A simplified embodiment of the present invention is illustrated in FIG. 2, where cross members 30, 36 and parallel cables 33, 34 are replaced by a single cable 62. Solar panel 63, 64 are mounted to cable 62 by means of bearings 66 which allow rotation of the solar panel relative to cable 62. A counterweight 68 is attached to panel 64, and the solar panels are coupled by a flexible linkage 70 so that the panels rotate in unison. The flexibility of linkage 70 allows the panels to rotate in unison even though there will be certain amount of sag in cable 62 and the panels will not rotate about exactly the same axis.

A third embodiment 72 of the present invention is illustrated by way of reference to FIG. 3. Embodiment 72 is particularly adapted to installations near the equator where the relative declination of the sun (angle of inclination of the sun from directly overhead) is near zero, or where other considerations dominate and the declination of the sun can be ignored. Embodiment 72 includes a plurality of A-frames 74-77, and a single cable 78 connecting the apexes of the A-frames. Cables 79, 80 extend in opposite directions from A-frames 74, 77, and are coupled by turn buckles 81, 82 and cables 83, 84 to the supporting surface 86. Sets of solar panels 88-90, each with a sun sensor 92-94, are mounted to cable 78 in the manner illustrated in FIG. 2 to allow the solar panels to track the sun as the sun moves through the sky during the day. As with the previous embodiments, cable 78 is maintained in tension by cables 79, 80 with A-frames 74-77 being in compression. The entire structure can thus be composed of very lightweight elements, with cables and turn buckles as the compression members and relatively thin pipes used to construct A-frames 74-77.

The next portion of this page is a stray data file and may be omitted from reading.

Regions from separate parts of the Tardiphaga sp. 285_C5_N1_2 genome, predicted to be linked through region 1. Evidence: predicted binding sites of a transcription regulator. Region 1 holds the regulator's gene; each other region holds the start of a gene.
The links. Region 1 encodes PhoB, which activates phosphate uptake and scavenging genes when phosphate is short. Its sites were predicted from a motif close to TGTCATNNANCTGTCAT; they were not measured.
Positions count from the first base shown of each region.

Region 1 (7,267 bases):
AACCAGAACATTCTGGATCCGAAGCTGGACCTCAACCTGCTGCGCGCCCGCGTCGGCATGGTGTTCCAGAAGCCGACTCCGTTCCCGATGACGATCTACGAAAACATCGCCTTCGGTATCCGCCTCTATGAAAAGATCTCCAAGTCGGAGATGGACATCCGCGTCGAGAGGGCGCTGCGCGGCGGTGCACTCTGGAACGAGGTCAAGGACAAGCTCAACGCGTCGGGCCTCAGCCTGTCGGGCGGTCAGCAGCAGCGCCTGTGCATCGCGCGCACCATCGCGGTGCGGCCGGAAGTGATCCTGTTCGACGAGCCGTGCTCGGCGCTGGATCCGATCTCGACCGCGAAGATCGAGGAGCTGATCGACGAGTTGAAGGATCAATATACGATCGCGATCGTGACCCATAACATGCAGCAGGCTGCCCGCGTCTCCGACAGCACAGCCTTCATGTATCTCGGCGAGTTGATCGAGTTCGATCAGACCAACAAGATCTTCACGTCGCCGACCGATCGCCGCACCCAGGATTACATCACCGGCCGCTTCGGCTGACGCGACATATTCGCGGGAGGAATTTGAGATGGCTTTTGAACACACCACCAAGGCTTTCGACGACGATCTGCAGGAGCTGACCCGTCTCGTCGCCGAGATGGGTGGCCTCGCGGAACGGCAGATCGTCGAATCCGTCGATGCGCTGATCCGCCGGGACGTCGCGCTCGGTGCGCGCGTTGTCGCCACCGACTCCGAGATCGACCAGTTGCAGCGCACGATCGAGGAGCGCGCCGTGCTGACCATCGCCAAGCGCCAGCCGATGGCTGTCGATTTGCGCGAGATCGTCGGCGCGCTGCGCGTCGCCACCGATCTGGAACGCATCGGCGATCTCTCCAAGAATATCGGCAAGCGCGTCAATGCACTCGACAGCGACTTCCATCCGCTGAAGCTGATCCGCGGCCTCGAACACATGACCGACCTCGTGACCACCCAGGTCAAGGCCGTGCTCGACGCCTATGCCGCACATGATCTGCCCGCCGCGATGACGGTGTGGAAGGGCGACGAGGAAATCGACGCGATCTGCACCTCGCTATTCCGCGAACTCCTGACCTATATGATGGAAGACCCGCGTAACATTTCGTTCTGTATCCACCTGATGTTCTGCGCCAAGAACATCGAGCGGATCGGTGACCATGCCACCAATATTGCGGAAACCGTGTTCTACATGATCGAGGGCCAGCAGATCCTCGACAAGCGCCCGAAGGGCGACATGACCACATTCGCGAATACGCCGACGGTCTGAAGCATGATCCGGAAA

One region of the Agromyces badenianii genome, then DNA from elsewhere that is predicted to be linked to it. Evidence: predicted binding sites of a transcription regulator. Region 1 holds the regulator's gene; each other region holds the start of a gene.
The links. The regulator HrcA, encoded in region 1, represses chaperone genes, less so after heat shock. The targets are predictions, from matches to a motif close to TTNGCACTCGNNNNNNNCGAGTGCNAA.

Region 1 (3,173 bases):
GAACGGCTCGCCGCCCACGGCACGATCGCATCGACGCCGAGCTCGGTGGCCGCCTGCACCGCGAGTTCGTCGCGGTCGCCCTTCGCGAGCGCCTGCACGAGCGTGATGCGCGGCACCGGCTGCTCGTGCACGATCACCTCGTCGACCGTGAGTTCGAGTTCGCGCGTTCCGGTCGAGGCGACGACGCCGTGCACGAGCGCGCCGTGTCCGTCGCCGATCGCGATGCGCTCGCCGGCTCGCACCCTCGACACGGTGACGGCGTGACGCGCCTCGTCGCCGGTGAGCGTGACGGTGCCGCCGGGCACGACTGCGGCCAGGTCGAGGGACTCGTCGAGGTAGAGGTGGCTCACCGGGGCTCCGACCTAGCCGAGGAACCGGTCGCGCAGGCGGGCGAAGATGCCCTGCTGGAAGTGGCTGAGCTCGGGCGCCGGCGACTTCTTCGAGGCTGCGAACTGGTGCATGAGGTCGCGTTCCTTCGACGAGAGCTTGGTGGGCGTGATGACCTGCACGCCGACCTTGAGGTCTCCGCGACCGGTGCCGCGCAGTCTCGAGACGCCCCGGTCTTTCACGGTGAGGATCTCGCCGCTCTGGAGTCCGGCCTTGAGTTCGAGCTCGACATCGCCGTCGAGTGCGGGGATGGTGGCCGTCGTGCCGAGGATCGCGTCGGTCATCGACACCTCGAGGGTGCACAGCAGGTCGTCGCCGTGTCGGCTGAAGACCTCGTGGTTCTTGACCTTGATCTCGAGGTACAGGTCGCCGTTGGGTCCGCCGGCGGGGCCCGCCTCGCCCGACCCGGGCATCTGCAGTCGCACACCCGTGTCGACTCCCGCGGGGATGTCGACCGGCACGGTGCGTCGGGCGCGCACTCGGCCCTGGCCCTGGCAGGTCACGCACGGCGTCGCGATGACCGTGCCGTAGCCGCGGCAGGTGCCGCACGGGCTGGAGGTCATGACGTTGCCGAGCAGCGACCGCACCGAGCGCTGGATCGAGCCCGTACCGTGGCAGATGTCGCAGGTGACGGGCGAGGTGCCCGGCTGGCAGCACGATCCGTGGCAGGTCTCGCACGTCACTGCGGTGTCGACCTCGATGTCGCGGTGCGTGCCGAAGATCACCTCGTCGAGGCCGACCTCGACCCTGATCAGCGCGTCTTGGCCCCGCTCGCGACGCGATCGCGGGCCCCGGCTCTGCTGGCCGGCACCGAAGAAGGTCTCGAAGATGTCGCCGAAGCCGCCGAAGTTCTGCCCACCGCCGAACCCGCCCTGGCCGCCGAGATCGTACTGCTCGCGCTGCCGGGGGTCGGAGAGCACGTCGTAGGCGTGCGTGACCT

An embodiment 100 of the present invention adapted to compensate for the declination of the sun, and in particular the manner in which the declination changes throughout the day, is illustrated in FIG. 4. As with the previous embodiments, embodiment 100 includes a compression frame comprising a pair of pipes 101, 102 mounted on relatively small concrete pads 103, 104 and meeting at an apex 106. A cable 108 extends from apex 106 to a turn buckle 110, which is in turn coupled to a cable 112 which is anchored to the ground by a helical anchor or other suitable conventional device. Another cable 114 extends from apex 106 in the opposite direction from that of cable 108. Cable 114 divides into a pair of parallel cables 115, 116 separated by a cross member 118 at one end and a cross member 120 at the other. A smaller compression frame 122 supports the far end of cable 114, which is anchored to the ground by turn buckle 124 and anchored cable 126.

The length of the ends of cable 114 is sufficient to allow the parallel cable elements 115, 116 to rotate about an axis between them. A plurality of solar panels 128 are located intermediate cable element 115, 116 and are pivotably attached to the cable elements so that they are pivotable about their transverse axis. A sun sensor including a connected pair of shaded Freon canisters 129, 130 position cable elements 115, 116 so that solar panels 128 face toward the sun as it moves through the sky during the day.

A hanger 132 depends from each solar panel 128, and the hangers 132 are interconnected by a series of rods 134. The attachment of the ends of hangers 132 to rods 134 can be adjusted so that each of the solar panels 128 point directly at the sun at all times, even though there will be a significant amount of sag in cable elements 115, 116. An intermediate cross member and support can be included to reduce the sag in cable elements 115, 116 if desired.